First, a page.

The title to this post may sound a bit “meta” – like Bill Clinton asking what the meaning of the word “is” is. However, it’s prompted by the impending changes in UK copyright law, which (from tomorrow) will include new exceptions for quotation, parody and private copying.
Copyright in a work is not infringed by the use of a quotation from the work (whether for criticism or review or otherwise) provided that—
(a) the work has been made available to the public,
(b) the use of the quotation is fair dealing with the work,
(c) the extent of the quotation is no more than is required by the specific purpose for which it is used, and
(d) the quotation is accompanied by a sufficient acknowledgement (unless this would be impossible for reasons of practicality or otherwise).
But what is a “quotation”? Specifically, how does a quotation differ from any extract or excerpt from a larger work? Is the result of this exception to say, in effect, “anything goes, provided it’s fair dealing”? (Fair use by the back door…?)
My instinctive response is “no”, but I’m not sure where you would draw the line between a “quotation” and an “excerpt”. It’s notable that the corresponding permitted exception in the Copyright Directive (on which the UK exception is founded) covers:
quotations for purposes such as criticism or review, provided that they relate to a work or other subject-matter which has already been lawfully made available to the public, that, unless this turns out to be impossible, the source, including the author’s name, is indicated, and that their use is in accordance with fair practice, and to the extent required by the specific purpose.
In other words, “quotation” is not some new category of usage. It is no more and no less than the sort of usage that is covered by the existing “criticism or review” exception – except that it can now be done for purposes other than criticism or review. (The UK government’s guidance, quoted here, confirms this as the intention of the regulations.)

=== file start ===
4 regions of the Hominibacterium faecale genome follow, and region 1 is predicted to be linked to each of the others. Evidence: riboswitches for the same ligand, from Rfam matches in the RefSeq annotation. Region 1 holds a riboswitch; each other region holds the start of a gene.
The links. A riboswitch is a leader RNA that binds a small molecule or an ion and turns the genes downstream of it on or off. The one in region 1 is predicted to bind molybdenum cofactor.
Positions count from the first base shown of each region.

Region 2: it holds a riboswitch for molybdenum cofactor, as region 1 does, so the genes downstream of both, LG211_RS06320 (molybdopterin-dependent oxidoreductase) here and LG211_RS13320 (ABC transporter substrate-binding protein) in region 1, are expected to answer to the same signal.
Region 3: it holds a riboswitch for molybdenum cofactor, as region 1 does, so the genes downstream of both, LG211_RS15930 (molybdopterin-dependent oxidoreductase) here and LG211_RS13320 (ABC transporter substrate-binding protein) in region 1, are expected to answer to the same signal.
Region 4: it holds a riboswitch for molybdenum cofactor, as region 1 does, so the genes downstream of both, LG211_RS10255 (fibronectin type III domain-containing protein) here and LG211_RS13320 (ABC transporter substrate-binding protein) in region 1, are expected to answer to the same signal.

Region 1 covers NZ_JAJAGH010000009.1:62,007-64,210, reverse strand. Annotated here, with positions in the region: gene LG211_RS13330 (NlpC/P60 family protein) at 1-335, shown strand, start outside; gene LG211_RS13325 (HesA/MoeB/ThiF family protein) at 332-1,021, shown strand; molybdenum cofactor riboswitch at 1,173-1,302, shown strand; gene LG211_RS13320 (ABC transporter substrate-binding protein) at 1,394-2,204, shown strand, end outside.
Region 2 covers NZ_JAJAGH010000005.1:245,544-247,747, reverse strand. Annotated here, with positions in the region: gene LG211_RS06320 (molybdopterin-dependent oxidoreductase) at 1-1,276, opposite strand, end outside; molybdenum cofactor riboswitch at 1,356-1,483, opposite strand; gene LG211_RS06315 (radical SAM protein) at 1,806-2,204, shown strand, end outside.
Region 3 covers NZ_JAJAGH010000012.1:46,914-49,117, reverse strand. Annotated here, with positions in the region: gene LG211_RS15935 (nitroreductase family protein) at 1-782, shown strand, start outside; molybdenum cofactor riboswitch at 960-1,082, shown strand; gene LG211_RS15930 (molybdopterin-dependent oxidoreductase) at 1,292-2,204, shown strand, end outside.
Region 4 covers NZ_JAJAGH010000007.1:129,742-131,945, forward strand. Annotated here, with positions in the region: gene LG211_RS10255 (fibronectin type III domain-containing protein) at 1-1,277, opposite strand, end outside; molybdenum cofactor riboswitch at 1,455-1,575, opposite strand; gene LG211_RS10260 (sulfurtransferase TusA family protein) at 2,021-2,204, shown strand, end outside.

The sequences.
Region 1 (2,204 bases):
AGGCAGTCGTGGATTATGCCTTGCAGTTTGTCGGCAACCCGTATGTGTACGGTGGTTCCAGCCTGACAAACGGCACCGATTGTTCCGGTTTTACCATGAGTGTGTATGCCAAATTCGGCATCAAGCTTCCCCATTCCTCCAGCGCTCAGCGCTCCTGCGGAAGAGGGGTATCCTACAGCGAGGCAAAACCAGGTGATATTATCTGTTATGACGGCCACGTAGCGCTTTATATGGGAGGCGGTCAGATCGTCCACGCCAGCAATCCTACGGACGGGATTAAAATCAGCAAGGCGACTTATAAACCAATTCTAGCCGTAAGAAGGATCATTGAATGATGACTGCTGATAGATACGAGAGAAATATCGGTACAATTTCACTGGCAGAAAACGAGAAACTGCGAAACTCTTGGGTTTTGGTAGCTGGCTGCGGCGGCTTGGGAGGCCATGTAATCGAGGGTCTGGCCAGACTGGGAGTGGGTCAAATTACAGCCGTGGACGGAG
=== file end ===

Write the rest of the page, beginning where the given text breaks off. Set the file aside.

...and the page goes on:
Which does imply that “quotation” can be quite broad: not just text, but potentially encompassing the “quotation” of photographs, video clips, music, and so on – though subject, it should be emphasised, to the “fair dealing” and “minimum extent” requirements (paragraphs (b) and (c) as set out above). But does this mean that any excerpt or reproduction could potentially be defended as a “quotation”?
It seems to me that the difference between a “quotation” and an “excerpt” or “reproduction” lies in the purpose for which it is used. An excerpt or reproduction can be merely “decorative” – library footage used as background to a TV news report, for example. A quotation, however, needs to be in some way pertinent to the context in which it is quoted. Its use needs to be making a point, or at least confirming or illustrating a point made by the work in which it quoted.
However, all this is (hopefully reasonably educated) guesswork. If anyone has come across any more compelling authority (e.g. from other EU member states) on what a “quotation” is, please feel free to post details in the comments to this post.
Update (1 October)
Emily Goodhand (a.k.a. @copyrightgirl) has pointed me in the direction of the CJEU’s decision in the Painer case, in which the court considered the quotation exception in some detail (see paras 118ff.).
In para 120, the court describes the purpose of the exception as follows:
That provision is intended thus to preclude the exclusive right of reproduction conferred on authors from preventing the publication, by means of quotation accompanied by comments or criticism, of extracts from a work already available to the public.
This seems to confirm my earlier guesswork. Note the court’s insistence that a quotation be “accompanied by comments or criticism” – that is, even though the quotation needn’t be specifically for “criticism or review”, it must still have some supporting context (“comments”). I think we can take it as read that there must be some connection between the comments and the quoted work, rather than a mere juxtaposition.
The CJEU added that there is a need to strike “a fair balance” between “the right of freedom of expression of users of a work” and the reproduction right of the work’s author – and that, in the case of quotation, users’ freedom of expression should have priority. This suggests a wider, rather than narrower, interpretation of the exception.
It will still be interesting to see where the courts draw the line in practice – especially as authors start to push the boundaries of how they can use existing material in their own work.